This servant leadership mentality has developed leaders within his team. It brings him only joy to see his former and present team members accelerate both at work and in life.

So what are his secrets to success? Francis replied, “Know your passion by having enough self-awareness. Work hard—there’s no substitute for that. And when you fail, learn from it.”

Finally, as a devoted Christian, Francis also believes that without God, none of his successes would be possible.

“Everything I have, including the title, and the position, is from God, pahiram lang. And if I don’t use it well, He will take it away. He gave leadership and told me that leadership is a position of influence where I can make a difference in the lives of people,” Francis ended.

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3 Comments

  1. From time to time, I browse many Philippine newspapers to update myself about what’s going on in our country. Reading the front-pages often disheartens me. What are reflected in these papers are images of our people in desperate situations not to mention the daily menu of corruption. These optics would seem to indicate that our country is going to hell in handbasket. Positive reports are hard to find. But every time, I read your articles, it gives me a tiny sliver of hope for our country. There are people like you and your friends who celebrate Filipino values and aspirations and project them out in the market place for all the world to see. You and your friends demonstrate we have the values, the skills, the intelligence to change the country for the better. You and your friends maybe outnumbered by really bad actors whose bad behaviors are plastered all over the place but because you highlight the unnoticed and unsung acts of good deeds and heroism, I feel hopeful. They do not need to go out of their way and be someone else to effect positive changes.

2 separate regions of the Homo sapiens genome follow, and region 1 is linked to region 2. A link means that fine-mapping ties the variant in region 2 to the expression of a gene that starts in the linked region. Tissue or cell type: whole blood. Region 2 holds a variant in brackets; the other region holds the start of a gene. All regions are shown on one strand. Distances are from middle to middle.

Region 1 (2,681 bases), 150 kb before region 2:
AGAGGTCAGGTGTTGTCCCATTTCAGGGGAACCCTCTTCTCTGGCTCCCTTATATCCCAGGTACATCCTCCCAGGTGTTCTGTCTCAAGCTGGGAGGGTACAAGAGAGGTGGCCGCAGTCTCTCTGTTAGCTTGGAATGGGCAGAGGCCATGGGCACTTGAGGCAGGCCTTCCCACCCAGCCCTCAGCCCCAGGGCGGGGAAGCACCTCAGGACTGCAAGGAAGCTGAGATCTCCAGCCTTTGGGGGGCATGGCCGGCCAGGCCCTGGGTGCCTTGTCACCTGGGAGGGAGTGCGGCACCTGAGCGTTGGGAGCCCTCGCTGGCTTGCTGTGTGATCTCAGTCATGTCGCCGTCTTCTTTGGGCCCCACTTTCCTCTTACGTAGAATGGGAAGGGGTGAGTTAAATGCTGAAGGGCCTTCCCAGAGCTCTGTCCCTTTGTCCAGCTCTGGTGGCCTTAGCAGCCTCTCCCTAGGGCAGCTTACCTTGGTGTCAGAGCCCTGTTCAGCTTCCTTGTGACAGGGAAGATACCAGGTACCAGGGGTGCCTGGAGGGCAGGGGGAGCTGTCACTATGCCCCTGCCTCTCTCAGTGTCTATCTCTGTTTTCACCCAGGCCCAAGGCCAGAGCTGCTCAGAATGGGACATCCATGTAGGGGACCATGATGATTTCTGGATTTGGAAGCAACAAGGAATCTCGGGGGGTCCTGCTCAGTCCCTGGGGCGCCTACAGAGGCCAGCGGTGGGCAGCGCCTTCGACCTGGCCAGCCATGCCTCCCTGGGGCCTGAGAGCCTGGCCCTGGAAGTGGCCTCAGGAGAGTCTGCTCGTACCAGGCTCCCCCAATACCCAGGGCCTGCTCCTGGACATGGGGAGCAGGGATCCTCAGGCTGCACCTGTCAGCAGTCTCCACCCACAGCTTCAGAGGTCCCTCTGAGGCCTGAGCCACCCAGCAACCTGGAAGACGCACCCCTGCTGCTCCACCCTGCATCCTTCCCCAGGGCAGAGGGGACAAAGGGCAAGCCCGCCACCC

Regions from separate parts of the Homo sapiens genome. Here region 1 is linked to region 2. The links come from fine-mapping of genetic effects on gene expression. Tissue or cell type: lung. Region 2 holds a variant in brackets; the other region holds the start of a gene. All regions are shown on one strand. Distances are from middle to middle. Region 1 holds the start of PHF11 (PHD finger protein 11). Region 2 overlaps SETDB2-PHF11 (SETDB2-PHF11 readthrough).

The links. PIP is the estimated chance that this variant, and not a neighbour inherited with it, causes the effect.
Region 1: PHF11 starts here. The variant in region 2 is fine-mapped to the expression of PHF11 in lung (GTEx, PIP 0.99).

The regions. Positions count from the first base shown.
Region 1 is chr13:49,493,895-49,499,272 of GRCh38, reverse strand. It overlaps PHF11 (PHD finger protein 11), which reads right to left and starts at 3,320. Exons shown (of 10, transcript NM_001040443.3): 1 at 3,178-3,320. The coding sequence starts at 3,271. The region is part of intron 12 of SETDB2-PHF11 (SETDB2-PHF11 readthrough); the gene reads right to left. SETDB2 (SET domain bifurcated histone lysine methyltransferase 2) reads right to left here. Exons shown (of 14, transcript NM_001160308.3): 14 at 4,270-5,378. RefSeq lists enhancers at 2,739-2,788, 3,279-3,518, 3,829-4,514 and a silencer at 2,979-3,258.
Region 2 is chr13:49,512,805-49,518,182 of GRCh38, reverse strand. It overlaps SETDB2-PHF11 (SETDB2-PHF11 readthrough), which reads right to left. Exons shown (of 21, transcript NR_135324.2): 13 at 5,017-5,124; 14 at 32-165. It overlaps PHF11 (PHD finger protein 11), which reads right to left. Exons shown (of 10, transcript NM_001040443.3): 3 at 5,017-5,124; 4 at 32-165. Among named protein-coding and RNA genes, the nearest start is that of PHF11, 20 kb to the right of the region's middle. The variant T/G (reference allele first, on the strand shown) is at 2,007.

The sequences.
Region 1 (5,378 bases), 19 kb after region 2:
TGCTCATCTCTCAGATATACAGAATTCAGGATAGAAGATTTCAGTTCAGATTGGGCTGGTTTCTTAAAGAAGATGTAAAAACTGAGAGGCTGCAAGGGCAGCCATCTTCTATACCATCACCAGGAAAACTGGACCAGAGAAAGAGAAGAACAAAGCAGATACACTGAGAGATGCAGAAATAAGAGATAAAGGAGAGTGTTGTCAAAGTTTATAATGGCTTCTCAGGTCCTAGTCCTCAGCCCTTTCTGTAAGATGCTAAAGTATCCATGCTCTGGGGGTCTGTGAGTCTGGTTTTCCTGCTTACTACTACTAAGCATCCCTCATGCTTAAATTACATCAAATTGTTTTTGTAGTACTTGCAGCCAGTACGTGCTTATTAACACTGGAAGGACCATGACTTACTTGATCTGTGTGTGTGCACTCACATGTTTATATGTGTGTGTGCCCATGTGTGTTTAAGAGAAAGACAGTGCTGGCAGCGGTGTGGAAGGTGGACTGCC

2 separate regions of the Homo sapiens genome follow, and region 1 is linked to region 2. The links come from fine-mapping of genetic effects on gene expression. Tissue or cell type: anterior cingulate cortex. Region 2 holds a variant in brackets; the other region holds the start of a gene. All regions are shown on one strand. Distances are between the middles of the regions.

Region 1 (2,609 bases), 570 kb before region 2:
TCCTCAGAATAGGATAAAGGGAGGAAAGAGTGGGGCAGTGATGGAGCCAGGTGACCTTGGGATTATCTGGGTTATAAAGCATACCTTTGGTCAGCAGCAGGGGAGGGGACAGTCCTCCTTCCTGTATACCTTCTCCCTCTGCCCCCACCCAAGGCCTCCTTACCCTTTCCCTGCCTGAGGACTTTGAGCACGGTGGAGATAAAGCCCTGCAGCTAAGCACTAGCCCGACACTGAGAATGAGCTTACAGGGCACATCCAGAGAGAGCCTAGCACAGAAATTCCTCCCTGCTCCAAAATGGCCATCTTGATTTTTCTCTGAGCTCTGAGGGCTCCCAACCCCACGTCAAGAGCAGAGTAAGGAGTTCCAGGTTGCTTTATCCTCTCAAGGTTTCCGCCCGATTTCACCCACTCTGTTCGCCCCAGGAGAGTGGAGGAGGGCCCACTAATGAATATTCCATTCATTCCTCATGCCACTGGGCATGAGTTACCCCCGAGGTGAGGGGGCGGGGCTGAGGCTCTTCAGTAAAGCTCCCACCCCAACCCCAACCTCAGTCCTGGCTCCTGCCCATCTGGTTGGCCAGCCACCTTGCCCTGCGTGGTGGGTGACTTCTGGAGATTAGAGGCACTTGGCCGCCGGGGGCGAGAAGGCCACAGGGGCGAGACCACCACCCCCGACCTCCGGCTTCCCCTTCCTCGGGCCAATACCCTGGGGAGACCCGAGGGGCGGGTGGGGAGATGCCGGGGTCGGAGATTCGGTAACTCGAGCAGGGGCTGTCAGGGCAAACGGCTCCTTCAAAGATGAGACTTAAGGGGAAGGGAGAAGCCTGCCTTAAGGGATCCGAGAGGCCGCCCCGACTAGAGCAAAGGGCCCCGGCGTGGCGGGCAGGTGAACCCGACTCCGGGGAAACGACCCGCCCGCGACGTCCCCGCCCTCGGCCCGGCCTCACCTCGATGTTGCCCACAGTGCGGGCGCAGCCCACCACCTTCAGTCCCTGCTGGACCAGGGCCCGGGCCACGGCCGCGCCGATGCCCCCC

I am sorry for one of your readers who nurtured and cared for his mother and in spite of his efforts, lost her. He should be commended for the sacrifices he made for his mother. If he does not believe in God, I hope good karma will bring him good fortunes as he journeys this world. Further I wish he would rest on the fact that he had the space and time to care for her until she passed on. Not many sons and daughters will have the privilege and opportunity to care for their parents until they take their last breath. Everyone understands his grief because all of us have lost someone we love although I may take a different route in dealing my lose. Grief envelopes us. It may take different form such anger towards God . But Dustin, is also one of those who makes a difference by just doing the best they can with the challenges they face. His comments indicate the inherent goodness of humans. Great article! Thank

  2. Its so strange how everything good that happens is from god. But when something bad happens its not gods fault. Let me tell you there are many many successful people who dont believe in god. So how come they make it. Is it because they also know what they are doing & work hard. Most here in this country say they believe in god & religiously go to church, i say just look at how they treat animals & then tell me they are good christians. How many of these good christyians go to cock fights every week baying for the killing of a cock so they can kill money & when they win is it god who helped them, but when they lose is it god went against them for some reason.
    Im a non believer & i say there is no god. But even knowing that we need rules made for the betterment of society, to help each other. I dont need god for that. I nursed my mom to her death bed & she believed in god yet he allowed her to suffer extreme pain until her death so please dont tell me there is this merciful god as i dont believe you.

    • Carla Bianca V. Ravanes on

      Hi Dustin. It would be nice to discuss this with you further. :) Please do send me an email, would love to be in touch. Love and light.